by RoseAnne Cleary
I am not a football fan. Yet, I probably haven’t missed many Super Bowl parties in the last 48 seasons. The annual mid-winter high point seemed a natural, and whether attending one or hosting, the date was circled on the new calendar as soon as it was hung. The sheer counts surrounding the annual mega-event are nearly as much a part of the hype as the team’s playing records. The well-known per-30-second price tag for advertisers reached a nearly silly $4 million in 2013. With ticket prices starting at more than $2,000, Met-Life’s 82,500 seats will produce $165 million. (Better seats can be had for as high as $13,000.)
The quantity of pizza, fried chicken and beer served ranks the day as the second-highest to Thanksgiving in food consumption. The 2011 Super Bowl was the most watched American TV broadcast in history with 111 million viewers. The players on the winning team earn $88,000; each losing player, $46,000. And, generally about seven million people call in sick the next day – more than the combined population of Brooklyn, Queens and Manhattan.
But this mid-winter social event also has a very dark side.
In 2009, Pulitzer Prize winning Nickolas Kristoff and his wife, Sheryl WuDunn, produced a book titled “Half the Sky,” detailing the violent suffering of women in southeast Asia and the millions enslaved globally.
It all got “Up Close and Personal” for me when I saw that the 2010 stats of young child slaves described ever lower ages of children. I applied that 27 percent amount to a typical class of mine in the ’80s. Of my 50 six-year-olds, 13 would be child sex slaves!
What has grown out of that research is well known and has had wide and laudable effects. What is much less known and even more disbelieved is the pain and torture, the slavery, that have been imposed on our own women – no, mostly girls – in our country.
From the mouths of two unlikely leaders has come the same definitive statement: The Super Bowl is “the single largest human trafficking incident in the United States.” Attorney General Greg Abbott of Texas commented on what he anticipated to be the 2013 Super Bowl-centered major increase in “forced, underage, commercialized sex.” Pope Francis has used the same words, calling for prayer on behalf of the young victims.
It’s important here to distinguish between prostitutes and call girls, and trafficked girls, who can be as young as six. While all deserve attention, the sex slaves, as they can justly be called, cry out the most pitiably for help they don’t even know exists. They are abused physically and emotionally to instill deep fear against escaping and are subjected to being raped by as many as 40 men a night, all of whom are also permitted any other kinds of violence.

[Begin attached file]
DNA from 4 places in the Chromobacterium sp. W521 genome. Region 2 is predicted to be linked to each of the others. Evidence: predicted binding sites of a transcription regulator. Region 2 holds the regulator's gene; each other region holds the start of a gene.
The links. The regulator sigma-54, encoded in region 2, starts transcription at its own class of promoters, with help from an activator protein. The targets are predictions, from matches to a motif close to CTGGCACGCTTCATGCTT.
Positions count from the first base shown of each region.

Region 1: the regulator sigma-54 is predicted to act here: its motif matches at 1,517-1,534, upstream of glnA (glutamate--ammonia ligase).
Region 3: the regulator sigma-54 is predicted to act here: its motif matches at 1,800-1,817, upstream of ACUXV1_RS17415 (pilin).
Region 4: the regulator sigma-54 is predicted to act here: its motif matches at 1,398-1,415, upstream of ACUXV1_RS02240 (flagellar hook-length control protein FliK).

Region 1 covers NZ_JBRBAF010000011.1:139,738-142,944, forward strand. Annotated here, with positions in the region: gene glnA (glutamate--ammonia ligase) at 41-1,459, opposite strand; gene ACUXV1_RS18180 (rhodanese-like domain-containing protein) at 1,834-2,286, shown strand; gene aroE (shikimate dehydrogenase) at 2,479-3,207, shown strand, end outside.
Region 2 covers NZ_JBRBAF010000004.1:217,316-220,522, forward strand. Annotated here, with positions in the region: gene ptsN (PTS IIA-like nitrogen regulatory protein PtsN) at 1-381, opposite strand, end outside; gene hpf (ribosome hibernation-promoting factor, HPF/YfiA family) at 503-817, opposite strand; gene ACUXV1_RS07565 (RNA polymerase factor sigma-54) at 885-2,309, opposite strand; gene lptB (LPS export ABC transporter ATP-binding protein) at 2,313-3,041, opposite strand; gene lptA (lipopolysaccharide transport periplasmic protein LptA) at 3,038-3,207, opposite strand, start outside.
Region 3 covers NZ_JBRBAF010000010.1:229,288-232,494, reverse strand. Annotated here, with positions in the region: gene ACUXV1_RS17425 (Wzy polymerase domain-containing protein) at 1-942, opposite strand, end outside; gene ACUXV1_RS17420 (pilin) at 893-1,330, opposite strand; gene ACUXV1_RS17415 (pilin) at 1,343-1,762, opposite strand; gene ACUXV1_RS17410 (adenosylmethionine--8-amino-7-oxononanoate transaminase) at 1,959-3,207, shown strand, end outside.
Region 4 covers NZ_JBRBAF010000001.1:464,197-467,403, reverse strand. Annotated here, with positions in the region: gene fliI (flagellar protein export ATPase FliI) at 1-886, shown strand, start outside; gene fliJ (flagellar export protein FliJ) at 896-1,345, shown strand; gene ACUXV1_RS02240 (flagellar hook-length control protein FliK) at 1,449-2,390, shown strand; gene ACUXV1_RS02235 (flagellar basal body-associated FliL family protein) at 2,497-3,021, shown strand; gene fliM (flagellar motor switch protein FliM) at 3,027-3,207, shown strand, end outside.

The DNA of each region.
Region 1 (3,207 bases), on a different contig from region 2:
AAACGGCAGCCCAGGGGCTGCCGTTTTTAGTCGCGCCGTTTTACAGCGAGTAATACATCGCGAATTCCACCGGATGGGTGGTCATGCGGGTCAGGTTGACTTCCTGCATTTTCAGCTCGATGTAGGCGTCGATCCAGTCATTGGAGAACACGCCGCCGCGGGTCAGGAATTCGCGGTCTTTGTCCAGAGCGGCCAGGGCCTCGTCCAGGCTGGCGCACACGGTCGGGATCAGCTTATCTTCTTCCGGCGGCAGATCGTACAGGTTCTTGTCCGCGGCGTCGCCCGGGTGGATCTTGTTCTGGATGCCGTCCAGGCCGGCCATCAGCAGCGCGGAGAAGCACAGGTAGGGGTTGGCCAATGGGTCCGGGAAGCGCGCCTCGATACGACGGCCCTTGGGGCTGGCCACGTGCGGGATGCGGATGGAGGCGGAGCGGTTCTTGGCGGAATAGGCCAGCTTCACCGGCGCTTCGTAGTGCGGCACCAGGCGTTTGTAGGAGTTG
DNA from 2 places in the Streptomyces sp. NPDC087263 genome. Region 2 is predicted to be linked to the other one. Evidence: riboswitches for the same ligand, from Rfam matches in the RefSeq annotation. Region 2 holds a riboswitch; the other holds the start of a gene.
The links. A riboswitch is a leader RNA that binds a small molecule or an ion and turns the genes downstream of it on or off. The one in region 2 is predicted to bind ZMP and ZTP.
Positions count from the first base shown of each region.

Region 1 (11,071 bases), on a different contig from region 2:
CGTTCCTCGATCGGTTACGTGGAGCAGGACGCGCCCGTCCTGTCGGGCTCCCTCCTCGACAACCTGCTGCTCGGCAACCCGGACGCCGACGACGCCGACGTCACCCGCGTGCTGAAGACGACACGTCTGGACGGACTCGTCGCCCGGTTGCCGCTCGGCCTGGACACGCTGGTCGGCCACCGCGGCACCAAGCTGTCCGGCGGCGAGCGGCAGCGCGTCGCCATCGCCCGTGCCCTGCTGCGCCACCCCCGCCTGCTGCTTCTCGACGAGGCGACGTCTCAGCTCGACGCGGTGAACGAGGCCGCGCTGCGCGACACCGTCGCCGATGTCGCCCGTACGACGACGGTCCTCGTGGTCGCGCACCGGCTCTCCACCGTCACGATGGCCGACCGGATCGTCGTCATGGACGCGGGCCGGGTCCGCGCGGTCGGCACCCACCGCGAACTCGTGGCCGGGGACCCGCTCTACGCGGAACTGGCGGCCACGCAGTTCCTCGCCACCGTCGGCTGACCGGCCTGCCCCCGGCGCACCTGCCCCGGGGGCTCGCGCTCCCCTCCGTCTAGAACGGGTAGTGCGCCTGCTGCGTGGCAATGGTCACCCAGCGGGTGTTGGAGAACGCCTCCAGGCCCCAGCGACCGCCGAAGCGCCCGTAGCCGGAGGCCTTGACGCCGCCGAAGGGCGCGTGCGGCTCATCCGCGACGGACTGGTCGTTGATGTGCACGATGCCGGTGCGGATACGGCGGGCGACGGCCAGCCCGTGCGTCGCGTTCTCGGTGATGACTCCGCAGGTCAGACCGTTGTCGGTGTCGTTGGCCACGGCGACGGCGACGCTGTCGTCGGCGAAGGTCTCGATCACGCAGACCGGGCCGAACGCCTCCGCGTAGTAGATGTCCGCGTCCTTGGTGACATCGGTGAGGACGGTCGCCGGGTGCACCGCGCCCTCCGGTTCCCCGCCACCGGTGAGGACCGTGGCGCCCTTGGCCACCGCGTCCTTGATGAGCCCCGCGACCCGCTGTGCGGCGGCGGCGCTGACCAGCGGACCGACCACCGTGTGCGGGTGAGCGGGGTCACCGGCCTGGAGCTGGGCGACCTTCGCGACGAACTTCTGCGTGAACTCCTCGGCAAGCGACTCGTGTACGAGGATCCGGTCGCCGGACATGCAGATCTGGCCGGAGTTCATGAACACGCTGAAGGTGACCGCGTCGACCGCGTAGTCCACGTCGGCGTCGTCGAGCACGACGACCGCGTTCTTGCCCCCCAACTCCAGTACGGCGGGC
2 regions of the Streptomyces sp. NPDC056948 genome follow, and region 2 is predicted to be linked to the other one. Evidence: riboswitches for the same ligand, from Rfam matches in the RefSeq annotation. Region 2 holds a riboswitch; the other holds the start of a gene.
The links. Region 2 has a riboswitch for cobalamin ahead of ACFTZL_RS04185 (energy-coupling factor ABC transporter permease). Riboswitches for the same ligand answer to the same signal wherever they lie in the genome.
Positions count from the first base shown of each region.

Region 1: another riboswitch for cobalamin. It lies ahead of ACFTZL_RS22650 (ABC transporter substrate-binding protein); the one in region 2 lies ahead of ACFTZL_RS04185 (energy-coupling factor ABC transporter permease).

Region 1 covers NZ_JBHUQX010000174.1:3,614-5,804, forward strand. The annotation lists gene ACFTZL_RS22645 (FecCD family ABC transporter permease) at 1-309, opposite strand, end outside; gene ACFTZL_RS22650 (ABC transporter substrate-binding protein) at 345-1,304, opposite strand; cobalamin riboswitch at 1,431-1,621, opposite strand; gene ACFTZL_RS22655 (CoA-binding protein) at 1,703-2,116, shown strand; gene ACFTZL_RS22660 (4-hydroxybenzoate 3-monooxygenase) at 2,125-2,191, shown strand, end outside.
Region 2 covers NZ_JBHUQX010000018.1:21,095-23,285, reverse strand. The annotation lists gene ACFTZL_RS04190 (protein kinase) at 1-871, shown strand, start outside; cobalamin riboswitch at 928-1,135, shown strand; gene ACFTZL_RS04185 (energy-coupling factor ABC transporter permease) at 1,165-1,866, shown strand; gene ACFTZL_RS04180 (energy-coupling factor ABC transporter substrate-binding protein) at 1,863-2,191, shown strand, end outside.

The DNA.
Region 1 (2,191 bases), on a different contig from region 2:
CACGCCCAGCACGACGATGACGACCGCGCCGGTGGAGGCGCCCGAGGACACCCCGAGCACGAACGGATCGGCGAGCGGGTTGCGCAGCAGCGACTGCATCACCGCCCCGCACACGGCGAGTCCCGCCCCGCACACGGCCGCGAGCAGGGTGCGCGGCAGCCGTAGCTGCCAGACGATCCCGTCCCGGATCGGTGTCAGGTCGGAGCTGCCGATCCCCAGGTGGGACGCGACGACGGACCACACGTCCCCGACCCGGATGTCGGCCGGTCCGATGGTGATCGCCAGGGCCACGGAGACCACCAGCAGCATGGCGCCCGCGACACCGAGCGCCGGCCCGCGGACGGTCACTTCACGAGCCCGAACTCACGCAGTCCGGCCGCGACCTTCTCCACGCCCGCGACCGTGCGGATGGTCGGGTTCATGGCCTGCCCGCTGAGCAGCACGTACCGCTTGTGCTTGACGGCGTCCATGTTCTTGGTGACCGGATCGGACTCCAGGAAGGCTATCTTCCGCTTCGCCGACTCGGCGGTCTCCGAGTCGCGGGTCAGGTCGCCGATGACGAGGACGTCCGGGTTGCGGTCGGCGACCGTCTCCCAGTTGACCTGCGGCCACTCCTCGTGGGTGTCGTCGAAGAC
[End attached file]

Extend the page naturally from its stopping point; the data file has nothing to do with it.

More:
Some typical descriptions include children, girls and boys, who have run away from sexually abusive homes, abducted youngsters moved far from their home locales, troubled adolescents hungry for the “kindness” extended by an adult. In California, half of trafficked children aged 10-12 are in foster care. Boys are first sold for sex usually at 11-13; girls, 12-14.
Much more information is available online: www.free-nola.org, www.tricri.org, www.ncronline.org (search:trafficking), AOL Huffington Post. You can google: Super Bowl, trafficking, child sex; many references. You can read: “The Road of Lost Innocence” by Somaly Mam, (former child sex slave who now rescues others.) After dispiriting data like these, one asks, what can I do?
During the weeks around the Super Bowl, living in the metropolitan area offers us a unique opportunity. The Big Apple is a magnet for dark behavior that can get lost in the crowd. Here are signs that may identify a young sexual captive. If you think you see a victim, keep her/him in view and call this LIFEWAY hotline: 1-888-3737-888. Here are signs to look for: person not free to come and go, works long hours with no breaks, has no cash, fearful or anxious, few possessions, avoids eye contact, no ID papers and inconsistencies in story told.
This column is not intended to tell you how to spend Sunday, Feb. 2. My hope is that the information will take up residence in your mind and lead you to repeat it to even one other person. The crimes committed in darkness against even one child must be brought to light to make that child free.[hr] RoseAnne Cleary is a resident of Middle Village.